JERUSALEM -- An Israeli soldier and a Palestinian militant were killed in separate army raids in the West Bank yesterday, and Hamas warned after the killing of one of its operatives Tuesday that it would not renew a cease-fire due to expire at the end of the year.
More than a week of violence has severely shaken the truce and dimmed hopes for a revival of peace efforts after Israel's withdrawal from the Gaza Strip in September.
Israeli raids and airstrikes have killed 15 Palestinians - militants and civilians - after a Palestinian suicide bombing Oct. 26 that killed five Israelis. The militant Islamic Jihad group said the bombing was revenge for Israel's killing of one of its West Bank commanders.
Yesterday, the first Israeli serviceman was killed in action since the Gaza withdrawal.
The soldier, Staff Sgt. Yonatan Evron, 20, was fatally shot during the arrest of a Hamas militant at a house in the village of Markanear Jenin in the northern West Bank, the army said.
Brig. Gen. Yair Golan, the commander of Israeli forces in the West Bank, said that after the militant was taken into custody, a gunman opened fire at troops surrounding the house, killing the soldier.
In another army raid near Jenin in the town of Kabatiya, soldiers exchanged fire with Palestinian gunmen, killing Raafat Turkman, 22, from the militant Al Aqsa Martyrs Brigades.
The army said troops had shot three gunmen who fired on them.
A few hours later, two mortar rounds fired from the Gaza Strip landed in the southern Israeli farming community of Netiv Haasara, hitting a house and slightly injuring one person. Al Aqsa Martyrs Brigades claimed responsibility.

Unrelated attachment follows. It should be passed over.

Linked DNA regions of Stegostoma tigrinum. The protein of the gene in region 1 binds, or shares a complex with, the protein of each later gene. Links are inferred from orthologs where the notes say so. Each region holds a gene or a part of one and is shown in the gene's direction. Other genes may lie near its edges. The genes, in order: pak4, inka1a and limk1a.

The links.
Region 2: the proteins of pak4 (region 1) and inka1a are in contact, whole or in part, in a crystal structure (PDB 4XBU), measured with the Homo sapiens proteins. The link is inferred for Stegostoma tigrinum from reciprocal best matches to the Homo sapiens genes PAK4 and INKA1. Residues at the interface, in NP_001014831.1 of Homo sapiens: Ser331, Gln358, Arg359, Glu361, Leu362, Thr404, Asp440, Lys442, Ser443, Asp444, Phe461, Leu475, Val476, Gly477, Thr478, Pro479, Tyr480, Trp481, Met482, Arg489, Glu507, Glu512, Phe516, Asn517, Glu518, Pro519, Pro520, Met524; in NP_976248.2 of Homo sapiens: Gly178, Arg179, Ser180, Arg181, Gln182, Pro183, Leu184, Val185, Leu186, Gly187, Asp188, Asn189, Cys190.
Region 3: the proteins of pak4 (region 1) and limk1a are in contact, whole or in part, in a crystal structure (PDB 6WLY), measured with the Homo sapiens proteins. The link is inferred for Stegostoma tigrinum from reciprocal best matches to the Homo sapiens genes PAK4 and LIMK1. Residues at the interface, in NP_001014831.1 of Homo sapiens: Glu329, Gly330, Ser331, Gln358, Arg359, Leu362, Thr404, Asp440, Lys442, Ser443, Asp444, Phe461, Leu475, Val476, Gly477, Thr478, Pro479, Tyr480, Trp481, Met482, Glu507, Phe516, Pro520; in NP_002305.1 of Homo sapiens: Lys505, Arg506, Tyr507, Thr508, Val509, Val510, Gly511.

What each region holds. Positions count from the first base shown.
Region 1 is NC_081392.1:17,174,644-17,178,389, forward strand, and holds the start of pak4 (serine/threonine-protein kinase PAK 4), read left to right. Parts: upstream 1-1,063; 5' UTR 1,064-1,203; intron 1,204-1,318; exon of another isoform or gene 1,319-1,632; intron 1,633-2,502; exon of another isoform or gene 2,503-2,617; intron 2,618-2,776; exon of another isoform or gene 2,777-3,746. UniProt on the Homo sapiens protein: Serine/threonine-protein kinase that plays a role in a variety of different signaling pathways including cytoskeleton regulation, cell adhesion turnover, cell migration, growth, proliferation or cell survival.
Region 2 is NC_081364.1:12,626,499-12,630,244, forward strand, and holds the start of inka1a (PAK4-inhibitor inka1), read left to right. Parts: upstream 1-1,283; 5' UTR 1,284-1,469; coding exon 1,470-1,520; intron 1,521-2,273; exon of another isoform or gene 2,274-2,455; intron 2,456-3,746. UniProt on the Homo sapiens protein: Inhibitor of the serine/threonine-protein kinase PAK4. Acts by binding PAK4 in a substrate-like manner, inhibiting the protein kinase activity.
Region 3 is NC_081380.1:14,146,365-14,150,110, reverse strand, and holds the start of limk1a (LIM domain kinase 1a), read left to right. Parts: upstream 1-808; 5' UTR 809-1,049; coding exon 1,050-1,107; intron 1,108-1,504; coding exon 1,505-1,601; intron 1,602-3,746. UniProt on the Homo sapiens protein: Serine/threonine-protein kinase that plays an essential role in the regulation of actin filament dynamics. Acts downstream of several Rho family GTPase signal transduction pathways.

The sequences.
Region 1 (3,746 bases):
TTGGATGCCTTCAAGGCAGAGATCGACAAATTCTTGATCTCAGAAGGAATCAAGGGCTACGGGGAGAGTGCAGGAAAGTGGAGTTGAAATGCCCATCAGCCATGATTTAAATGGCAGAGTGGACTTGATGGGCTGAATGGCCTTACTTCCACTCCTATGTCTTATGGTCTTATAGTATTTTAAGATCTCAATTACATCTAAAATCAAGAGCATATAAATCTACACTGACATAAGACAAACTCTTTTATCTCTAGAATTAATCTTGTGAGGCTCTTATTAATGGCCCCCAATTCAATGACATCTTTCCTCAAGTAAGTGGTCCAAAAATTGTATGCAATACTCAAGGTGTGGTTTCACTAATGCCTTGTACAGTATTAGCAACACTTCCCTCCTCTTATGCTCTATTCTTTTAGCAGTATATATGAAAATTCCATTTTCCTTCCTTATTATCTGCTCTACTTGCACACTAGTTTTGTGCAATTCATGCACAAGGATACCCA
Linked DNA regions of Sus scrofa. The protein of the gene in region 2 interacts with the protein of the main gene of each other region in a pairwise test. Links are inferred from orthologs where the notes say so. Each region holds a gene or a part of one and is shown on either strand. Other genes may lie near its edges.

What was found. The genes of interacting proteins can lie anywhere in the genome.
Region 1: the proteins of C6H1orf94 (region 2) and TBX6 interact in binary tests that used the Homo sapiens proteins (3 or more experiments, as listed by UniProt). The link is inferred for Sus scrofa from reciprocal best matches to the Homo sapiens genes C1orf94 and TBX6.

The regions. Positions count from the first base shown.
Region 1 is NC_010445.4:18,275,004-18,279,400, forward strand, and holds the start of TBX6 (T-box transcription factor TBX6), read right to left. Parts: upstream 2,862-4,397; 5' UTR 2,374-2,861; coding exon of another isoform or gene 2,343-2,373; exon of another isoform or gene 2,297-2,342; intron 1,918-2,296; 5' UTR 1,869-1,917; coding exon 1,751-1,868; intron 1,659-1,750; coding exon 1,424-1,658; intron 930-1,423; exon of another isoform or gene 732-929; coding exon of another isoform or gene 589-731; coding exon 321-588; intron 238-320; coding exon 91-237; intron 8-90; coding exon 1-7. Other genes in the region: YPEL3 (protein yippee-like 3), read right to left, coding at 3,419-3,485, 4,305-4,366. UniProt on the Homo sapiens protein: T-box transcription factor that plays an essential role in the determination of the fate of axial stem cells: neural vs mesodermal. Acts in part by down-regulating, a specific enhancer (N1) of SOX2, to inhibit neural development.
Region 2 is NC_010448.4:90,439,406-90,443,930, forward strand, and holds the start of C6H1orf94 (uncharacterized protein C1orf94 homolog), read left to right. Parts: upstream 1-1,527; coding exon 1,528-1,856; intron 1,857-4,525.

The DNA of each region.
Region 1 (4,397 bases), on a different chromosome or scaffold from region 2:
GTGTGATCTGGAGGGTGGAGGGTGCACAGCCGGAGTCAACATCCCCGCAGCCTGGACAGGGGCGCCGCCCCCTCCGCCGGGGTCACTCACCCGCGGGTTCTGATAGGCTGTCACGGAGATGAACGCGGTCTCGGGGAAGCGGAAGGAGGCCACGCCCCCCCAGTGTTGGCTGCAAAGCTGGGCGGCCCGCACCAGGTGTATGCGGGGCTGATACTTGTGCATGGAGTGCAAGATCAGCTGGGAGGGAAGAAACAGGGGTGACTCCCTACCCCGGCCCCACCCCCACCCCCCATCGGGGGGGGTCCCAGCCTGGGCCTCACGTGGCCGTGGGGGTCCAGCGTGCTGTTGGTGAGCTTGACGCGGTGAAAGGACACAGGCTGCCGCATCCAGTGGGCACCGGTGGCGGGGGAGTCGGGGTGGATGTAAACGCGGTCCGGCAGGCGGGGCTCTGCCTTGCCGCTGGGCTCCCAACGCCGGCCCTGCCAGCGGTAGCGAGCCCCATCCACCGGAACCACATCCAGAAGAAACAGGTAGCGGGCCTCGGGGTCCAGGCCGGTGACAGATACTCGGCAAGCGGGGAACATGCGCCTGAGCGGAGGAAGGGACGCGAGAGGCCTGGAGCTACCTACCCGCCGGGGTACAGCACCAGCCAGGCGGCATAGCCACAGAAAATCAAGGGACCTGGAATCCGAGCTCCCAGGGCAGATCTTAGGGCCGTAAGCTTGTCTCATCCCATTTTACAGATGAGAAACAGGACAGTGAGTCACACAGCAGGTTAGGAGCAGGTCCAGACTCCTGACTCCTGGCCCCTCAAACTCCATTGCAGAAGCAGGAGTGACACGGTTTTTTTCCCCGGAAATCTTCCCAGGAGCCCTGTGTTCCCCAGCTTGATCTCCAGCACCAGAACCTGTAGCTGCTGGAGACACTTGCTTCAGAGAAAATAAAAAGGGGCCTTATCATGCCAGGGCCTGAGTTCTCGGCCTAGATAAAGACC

In response, Israeli forces fired artillery rounds into the Gaza Strip, targeting open areas used by militants to launch mortar and rocket attacks, the army said.
As the violence continued, a spokesman for Hamas warned that an informal cease-fire by Palestinian factions would not be renewed when it expires at the end of the year.
His comments came after an Israeli airstrike Tuesday that killed two militant leaders from Hamas and Al Aqsa Martyrs Brigades.
"The enemy is not abiding by any of its commitments," said the spokesman, Mushir al-Masri.
"It remains a one-sided calm, and it was supposed to be reciprocal. As a result, no one should dream another calm is coming."
Palestinian factions agreed to a "period of calm" until the end of the year after Palestinian President Mahmoud Abbas and Israeli Prime Minister Ariel Sharon declared a truce in February.
Since then violence has dropped sharply, and Hamas has not carried out suicide bombings in Israel, though it has repeatedly fired rockets from the Gaza Strip at Israel in what it called retaliation for Israeli violations.
Al-Masri said Hamas would continue to abide by the informal cease-fire but reserved the right to retaliate for Tuesday's airstrike.
Joel Greenberg writes for the Chicago Tribune.